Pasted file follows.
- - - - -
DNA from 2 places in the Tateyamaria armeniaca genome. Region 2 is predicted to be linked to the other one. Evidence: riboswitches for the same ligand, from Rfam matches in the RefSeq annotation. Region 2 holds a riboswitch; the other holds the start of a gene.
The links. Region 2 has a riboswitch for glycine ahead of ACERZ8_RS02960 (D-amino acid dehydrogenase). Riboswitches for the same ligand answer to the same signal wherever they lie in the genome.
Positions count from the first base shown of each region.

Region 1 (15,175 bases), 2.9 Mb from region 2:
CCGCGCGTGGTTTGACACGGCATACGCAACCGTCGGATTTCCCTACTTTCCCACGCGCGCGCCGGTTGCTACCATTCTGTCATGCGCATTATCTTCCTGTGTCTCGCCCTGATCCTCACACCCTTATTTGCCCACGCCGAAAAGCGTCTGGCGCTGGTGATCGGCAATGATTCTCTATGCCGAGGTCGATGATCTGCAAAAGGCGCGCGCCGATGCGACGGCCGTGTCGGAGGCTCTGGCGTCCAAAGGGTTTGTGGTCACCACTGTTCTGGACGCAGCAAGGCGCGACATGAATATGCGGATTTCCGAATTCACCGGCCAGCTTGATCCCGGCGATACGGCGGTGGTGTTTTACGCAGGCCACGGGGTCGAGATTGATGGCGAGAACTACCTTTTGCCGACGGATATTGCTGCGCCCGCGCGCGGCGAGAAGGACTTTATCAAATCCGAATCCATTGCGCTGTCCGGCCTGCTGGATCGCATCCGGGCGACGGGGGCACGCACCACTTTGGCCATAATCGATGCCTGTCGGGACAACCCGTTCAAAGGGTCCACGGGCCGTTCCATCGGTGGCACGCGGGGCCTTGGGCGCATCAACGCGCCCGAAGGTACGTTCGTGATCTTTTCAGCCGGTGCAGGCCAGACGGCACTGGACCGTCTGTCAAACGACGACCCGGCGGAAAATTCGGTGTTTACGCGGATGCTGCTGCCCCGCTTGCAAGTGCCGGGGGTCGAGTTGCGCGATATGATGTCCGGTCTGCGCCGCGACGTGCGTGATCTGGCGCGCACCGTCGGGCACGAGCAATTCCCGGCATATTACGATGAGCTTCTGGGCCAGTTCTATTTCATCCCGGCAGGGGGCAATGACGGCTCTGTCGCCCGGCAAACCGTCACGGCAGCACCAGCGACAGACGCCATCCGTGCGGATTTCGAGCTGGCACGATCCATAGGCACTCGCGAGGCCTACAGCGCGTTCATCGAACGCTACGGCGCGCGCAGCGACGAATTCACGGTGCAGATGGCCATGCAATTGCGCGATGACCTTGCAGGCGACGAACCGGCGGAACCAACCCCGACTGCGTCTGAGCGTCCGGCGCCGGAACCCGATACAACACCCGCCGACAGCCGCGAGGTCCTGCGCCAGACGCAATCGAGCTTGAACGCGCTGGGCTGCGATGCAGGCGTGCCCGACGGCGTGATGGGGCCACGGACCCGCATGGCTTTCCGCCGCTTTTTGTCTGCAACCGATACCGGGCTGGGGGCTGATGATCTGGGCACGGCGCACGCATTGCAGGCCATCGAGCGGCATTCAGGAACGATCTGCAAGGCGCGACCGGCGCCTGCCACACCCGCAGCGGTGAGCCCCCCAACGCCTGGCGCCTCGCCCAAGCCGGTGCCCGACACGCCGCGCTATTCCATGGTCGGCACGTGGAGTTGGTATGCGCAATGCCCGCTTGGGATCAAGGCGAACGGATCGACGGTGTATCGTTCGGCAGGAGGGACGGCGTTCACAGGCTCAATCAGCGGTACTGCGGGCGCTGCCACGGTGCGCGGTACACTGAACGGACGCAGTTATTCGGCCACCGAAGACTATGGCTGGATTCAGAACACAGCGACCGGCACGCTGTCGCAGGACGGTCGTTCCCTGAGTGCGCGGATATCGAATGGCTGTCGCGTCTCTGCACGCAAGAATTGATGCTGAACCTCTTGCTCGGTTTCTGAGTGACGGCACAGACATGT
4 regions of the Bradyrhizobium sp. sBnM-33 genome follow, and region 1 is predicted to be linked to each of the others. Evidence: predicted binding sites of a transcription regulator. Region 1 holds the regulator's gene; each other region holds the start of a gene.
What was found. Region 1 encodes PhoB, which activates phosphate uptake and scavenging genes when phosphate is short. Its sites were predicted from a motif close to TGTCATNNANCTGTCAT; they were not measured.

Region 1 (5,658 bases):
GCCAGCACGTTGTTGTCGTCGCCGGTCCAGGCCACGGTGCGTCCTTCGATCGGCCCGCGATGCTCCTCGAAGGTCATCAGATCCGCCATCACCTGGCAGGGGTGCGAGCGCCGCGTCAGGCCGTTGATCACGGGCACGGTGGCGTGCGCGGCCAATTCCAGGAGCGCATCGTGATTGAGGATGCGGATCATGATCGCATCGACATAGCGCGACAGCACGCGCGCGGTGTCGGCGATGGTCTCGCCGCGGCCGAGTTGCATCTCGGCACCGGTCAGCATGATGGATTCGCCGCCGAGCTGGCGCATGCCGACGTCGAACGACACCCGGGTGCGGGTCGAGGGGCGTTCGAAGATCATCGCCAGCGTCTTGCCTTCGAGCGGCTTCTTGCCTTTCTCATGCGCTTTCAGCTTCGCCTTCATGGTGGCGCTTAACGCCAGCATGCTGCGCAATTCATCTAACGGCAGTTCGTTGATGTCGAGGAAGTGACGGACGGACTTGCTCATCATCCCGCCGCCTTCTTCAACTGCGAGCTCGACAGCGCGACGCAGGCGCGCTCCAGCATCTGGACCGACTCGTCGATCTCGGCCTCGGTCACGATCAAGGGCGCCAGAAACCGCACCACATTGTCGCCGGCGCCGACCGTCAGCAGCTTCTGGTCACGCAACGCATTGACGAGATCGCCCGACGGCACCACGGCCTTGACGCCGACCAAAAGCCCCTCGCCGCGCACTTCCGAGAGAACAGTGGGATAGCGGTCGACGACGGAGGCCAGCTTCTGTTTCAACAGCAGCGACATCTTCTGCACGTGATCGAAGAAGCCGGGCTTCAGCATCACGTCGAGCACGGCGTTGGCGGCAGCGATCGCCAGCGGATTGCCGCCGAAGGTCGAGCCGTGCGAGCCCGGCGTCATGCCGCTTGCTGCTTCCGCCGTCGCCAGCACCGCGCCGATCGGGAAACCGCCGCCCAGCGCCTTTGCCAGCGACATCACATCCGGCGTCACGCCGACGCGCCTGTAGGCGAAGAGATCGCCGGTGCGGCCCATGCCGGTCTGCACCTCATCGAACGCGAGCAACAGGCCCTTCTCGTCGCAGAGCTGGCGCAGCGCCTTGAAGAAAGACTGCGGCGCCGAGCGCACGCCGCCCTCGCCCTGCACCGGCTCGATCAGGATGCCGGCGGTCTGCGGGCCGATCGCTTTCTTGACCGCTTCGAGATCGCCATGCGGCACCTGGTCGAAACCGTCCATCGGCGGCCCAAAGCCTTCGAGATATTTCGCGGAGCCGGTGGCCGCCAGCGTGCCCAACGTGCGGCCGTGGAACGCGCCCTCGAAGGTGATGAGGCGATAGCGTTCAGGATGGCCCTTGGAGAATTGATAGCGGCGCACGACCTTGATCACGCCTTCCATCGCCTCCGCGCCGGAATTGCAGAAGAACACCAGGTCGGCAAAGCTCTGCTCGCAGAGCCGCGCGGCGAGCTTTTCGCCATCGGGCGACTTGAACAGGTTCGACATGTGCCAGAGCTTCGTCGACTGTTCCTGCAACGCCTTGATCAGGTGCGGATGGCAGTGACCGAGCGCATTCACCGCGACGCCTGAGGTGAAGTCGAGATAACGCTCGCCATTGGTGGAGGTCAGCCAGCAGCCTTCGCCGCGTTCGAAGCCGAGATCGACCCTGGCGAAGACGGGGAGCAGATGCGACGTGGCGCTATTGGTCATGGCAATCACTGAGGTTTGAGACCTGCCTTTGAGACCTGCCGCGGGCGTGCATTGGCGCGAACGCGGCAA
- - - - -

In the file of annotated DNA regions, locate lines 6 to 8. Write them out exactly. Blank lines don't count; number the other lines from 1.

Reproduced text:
4 regions of the Bradyrhizobium sp. sBnM-33 genome follow, and region 1 is predicted to be linked to each of the others. Evidence: predicted binding sites of a transcription regulator. Region 1 holds the regulator's gene; each other region holds the start of a gene.
What was found. Region 1 encodes PhoB, which activates phosphate uptake and scavenging genes when phosphate is short. Its sites were predicted from a motif close to TGTCATNNANCTGTCAT; they were not measured.

Region 1 (5,658 bases):